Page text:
I used to get a lot of marijuana that originated in Canada. During the 1990's and half way through the 2000's, Canadian marijuana was all over the Pacific Northwest, where I grew up and still live. That all changed after 'Operation Frozen Timber,' which coincided with a flood of marijuana being grown in Southern Oregon and Northern California. I haven't seen Canadian marijuana at all where I live since then. All the marijuana I see these days is grown locally.
The war on marijuana is nothing new in Canada. Canada has a medical marijuana program, but still very much prohibits recreational marijuana use and sales. Canada's government is the same government that extradicted Marc Emery to the United States for selling seeds, even though they didn't have to. Per an article from Yahoo News, it sounds like marijuana enforcement in Canada isn't as prevalent as it was ten years ago:
The Globe and Mail reports that the number of charges being placed against drug dealers is decreasing in Canada, while forces struggle with an apparent lack of zeal in cracking down. While there were more people found in possession of marijuana last year over the previous year, the Globereports there were fewer charges.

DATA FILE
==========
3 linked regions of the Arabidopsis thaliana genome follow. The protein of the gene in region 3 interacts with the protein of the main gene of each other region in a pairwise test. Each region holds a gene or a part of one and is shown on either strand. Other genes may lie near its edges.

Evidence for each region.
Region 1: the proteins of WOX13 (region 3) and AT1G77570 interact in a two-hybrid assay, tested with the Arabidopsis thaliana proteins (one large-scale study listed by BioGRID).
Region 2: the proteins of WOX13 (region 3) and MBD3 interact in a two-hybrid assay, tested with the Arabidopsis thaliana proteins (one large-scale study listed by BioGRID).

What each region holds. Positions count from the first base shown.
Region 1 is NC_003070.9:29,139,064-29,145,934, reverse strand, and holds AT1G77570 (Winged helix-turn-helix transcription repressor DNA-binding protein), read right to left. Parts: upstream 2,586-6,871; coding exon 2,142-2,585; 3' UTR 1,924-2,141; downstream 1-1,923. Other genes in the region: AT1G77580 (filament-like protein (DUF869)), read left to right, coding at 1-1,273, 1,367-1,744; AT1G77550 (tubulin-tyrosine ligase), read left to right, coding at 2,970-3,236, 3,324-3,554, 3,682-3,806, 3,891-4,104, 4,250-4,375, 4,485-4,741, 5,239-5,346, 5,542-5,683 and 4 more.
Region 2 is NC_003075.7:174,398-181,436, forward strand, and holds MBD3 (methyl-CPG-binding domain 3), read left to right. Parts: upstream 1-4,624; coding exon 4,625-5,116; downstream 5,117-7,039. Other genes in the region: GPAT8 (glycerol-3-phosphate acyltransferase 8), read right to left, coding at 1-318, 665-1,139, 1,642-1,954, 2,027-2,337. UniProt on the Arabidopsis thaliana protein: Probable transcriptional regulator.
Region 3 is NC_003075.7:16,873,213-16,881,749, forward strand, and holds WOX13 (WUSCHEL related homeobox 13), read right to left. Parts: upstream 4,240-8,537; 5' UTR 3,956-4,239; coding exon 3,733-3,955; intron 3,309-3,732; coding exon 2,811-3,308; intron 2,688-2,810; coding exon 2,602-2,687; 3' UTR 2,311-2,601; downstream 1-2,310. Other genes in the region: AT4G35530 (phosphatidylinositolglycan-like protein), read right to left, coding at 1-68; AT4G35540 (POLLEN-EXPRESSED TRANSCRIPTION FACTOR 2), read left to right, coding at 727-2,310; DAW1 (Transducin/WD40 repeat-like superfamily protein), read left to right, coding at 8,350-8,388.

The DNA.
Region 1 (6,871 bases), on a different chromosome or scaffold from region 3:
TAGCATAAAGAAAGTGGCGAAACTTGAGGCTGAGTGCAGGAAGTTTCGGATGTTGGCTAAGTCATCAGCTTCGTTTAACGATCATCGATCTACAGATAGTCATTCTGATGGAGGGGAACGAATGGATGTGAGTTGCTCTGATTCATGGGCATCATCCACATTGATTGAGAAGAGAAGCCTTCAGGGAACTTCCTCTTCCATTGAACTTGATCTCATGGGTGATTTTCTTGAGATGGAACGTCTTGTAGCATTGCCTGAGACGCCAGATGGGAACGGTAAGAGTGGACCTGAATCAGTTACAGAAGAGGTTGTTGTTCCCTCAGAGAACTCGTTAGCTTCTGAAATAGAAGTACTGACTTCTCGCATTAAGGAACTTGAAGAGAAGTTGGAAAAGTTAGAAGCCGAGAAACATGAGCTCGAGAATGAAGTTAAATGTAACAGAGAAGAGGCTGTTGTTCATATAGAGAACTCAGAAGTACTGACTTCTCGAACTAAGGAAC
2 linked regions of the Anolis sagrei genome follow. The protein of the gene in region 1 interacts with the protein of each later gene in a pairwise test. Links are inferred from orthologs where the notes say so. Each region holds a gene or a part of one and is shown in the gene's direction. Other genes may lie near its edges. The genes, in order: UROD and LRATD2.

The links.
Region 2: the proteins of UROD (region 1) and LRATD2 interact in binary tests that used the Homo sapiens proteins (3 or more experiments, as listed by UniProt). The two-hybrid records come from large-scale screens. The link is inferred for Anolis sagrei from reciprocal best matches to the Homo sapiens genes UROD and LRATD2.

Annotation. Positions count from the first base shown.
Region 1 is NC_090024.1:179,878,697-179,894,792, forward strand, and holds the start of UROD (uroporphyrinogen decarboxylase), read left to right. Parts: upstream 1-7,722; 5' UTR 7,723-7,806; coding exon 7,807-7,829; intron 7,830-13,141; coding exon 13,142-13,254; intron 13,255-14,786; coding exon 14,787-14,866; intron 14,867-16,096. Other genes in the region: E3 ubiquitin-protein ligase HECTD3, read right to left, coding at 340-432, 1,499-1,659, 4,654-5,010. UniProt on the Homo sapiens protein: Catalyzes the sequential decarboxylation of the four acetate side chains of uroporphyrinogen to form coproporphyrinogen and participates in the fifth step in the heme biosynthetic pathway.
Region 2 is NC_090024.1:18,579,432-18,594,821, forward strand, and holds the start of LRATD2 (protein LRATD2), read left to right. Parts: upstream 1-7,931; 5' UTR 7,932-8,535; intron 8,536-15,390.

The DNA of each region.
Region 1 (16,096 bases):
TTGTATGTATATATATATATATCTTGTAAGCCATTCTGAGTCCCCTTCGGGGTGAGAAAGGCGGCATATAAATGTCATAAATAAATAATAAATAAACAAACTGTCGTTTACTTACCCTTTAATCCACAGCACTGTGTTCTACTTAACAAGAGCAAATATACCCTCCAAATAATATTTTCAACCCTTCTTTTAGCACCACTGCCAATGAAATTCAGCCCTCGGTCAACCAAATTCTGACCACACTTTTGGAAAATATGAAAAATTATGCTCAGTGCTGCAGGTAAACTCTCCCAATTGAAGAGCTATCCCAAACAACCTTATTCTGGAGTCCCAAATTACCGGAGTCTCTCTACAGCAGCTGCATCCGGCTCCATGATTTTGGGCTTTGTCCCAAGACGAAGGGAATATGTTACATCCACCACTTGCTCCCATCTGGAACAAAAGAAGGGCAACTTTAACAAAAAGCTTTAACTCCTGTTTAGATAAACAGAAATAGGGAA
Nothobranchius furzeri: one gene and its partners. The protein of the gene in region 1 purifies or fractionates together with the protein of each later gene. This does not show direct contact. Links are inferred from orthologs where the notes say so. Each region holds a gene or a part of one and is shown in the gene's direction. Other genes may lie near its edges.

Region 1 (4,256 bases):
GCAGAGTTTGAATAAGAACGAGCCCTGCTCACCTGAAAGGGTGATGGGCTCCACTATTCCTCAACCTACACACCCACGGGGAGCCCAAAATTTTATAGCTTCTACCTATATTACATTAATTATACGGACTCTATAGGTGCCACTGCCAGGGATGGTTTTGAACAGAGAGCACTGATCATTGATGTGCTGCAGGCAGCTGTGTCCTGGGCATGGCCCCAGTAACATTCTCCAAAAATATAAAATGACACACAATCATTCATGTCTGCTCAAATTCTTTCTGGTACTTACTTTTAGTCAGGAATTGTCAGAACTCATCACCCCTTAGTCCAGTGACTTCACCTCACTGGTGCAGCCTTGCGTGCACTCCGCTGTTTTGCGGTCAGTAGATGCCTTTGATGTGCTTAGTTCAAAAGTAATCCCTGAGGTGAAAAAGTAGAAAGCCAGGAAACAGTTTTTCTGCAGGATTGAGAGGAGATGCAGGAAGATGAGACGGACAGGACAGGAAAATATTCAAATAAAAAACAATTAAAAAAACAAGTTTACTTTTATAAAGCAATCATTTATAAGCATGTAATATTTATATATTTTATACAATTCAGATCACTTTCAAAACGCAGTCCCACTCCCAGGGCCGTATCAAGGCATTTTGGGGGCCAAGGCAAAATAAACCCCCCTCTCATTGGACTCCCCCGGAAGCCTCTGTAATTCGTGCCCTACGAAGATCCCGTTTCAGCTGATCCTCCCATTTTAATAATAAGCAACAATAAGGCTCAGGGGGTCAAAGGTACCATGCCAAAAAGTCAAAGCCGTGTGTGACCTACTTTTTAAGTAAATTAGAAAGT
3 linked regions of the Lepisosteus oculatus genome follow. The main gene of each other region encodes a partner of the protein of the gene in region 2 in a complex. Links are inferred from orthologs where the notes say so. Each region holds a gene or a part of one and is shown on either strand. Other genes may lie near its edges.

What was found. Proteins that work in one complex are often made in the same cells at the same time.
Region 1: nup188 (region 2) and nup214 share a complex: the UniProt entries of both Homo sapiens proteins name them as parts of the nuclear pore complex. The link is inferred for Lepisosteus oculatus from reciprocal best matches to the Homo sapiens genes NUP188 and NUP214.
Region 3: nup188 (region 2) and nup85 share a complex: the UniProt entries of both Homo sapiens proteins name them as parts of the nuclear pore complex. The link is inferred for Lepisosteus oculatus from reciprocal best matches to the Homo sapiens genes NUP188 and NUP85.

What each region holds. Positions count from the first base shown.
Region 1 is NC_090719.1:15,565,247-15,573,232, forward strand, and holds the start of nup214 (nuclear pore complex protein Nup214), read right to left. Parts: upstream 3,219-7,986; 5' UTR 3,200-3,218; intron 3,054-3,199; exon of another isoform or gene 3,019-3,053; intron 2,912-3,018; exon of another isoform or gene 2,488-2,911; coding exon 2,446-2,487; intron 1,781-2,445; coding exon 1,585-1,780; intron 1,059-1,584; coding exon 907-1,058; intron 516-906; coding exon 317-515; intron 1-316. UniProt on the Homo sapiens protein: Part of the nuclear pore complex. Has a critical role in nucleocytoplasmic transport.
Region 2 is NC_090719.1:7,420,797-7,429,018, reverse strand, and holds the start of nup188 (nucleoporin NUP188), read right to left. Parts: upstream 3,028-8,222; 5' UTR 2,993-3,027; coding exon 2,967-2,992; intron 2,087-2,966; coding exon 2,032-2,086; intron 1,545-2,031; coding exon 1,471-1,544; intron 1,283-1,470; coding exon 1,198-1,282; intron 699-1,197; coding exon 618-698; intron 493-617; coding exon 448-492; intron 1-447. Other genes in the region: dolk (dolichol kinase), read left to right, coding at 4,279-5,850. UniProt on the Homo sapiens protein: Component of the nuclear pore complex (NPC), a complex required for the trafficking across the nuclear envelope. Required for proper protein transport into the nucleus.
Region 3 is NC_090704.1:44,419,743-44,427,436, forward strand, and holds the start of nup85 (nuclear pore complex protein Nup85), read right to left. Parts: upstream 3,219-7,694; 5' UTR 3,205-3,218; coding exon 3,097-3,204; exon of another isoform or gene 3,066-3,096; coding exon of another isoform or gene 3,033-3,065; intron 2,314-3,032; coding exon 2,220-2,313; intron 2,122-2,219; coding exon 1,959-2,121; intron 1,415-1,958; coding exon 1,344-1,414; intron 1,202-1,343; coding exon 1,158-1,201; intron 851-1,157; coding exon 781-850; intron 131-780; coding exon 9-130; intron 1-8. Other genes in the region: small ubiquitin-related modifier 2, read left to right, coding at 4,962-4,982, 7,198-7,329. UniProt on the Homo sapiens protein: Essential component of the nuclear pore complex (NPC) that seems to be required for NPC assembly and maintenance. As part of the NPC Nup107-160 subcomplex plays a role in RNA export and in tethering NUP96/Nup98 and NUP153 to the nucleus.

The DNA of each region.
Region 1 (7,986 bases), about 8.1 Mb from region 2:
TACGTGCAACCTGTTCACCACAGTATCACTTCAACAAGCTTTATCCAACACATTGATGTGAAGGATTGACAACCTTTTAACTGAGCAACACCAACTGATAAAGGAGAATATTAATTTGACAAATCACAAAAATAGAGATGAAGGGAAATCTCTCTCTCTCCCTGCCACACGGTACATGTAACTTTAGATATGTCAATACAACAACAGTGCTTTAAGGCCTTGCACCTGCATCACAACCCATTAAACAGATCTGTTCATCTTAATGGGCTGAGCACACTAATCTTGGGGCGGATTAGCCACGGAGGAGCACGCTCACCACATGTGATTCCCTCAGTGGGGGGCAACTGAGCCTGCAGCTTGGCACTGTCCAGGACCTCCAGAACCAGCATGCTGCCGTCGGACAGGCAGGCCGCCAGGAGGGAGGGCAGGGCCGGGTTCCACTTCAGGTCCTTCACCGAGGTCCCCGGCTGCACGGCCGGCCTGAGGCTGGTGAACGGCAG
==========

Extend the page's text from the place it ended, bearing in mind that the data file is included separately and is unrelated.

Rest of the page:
"Police are less enthusiastic about [enforcing the controlled substances legislation] now than they were 10 years ago," Simon Fraser University criminologist Rob Gordon told the newspaper. "It is particularly true in the case of what may be defined as soft-end drugs."
The war on marijuana is far from over in Canada. Just because there were less people charged with trafficking marijuana recently doesn't mean that the fight is over. Marijuana prohibition is still going on in Canada, and until it stops 100%, activists need to keep fighting. I can't wait until Marc Emery is back in Canada, leading the fight. Marc Emery is currently awaiting transfer to Canada from a prison facility in America.